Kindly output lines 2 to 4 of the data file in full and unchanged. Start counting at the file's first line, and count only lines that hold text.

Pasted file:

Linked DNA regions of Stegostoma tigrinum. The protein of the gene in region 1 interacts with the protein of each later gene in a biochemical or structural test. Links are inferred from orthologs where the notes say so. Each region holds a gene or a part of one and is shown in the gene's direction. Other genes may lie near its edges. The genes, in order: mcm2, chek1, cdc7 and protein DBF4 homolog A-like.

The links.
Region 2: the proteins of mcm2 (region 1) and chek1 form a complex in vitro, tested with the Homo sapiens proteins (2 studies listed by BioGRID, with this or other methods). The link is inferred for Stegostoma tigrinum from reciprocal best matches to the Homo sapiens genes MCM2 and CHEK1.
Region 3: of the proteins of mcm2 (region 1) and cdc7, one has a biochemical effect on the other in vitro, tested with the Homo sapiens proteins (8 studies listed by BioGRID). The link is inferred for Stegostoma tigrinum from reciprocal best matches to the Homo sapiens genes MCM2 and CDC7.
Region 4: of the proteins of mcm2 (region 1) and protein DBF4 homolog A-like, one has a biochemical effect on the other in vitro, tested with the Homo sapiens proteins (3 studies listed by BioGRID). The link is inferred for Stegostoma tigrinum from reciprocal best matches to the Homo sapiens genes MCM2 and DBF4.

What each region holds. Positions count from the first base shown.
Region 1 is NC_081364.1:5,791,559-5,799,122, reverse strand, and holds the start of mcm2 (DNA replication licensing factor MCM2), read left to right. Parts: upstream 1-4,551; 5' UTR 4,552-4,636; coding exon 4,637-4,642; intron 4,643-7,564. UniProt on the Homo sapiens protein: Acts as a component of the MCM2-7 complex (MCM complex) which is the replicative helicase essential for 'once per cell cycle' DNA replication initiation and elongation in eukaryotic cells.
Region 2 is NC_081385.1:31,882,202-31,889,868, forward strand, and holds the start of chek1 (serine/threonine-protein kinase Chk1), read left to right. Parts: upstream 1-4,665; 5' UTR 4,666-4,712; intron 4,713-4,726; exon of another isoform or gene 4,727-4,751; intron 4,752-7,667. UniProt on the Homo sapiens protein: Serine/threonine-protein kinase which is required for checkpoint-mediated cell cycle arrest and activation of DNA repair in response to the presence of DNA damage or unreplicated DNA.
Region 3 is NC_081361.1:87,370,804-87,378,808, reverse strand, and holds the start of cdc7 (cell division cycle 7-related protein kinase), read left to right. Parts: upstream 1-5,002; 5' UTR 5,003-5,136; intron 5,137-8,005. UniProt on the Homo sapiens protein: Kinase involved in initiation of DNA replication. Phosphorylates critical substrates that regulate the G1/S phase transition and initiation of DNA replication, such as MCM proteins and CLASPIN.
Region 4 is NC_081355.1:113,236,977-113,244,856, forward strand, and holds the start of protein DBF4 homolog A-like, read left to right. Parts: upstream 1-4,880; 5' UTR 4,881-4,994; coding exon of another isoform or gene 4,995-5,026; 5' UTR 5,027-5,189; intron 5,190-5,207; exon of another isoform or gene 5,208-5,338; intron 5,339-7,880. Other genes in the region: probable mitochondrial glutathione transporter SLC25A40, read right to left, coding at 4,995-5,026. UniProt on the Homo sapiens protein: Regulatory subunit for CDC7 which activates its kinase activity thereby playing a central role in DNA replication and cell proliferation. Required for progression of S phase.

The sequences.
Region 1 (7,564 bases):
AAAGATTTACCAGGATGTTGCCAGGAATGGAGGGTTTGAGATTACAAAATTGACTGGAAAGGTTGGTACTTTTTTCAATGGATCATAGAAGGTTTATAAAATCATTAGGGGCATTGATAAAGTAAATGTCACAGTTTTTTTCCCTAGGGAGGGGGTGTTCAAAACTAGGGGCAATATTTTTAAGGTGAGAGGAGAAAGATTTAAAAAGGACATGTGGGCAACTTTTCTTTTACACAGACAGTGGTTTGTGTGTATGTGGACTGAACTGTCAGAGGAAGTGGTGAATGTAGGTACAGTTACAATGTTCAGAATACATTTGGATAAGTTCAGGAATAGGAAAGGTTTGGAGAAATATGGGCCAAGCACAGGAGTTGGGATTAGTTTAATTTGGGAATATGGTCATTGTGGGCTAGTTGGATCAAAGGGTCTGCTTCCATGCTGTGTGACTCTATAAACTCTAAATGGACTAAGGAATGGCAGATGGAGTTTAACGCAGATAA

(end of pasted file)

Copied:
The links.
Region 2: the proteins of mcm2 (region 1) and chek1 form a complex in vitro, tested with the Homo sapiens proteins (2 studies listed by BioGRID, with this or other methods). The link is inferred for Stegostoma tigrinum from reciprocal best matches to the Homo sapiens genes MCM2 and CHEK1.
Region 3: of the proteins of mcm2 (region 1) and cdc7, one has a biochemical effect on the other in vitro, tested with the Homo sapiens proteins (8 studies listed by BioGRID). The link is inferred for Stegostoma tigrinum from reciprocal best matches to the Homo sapiens genes MCM2 and CDC7.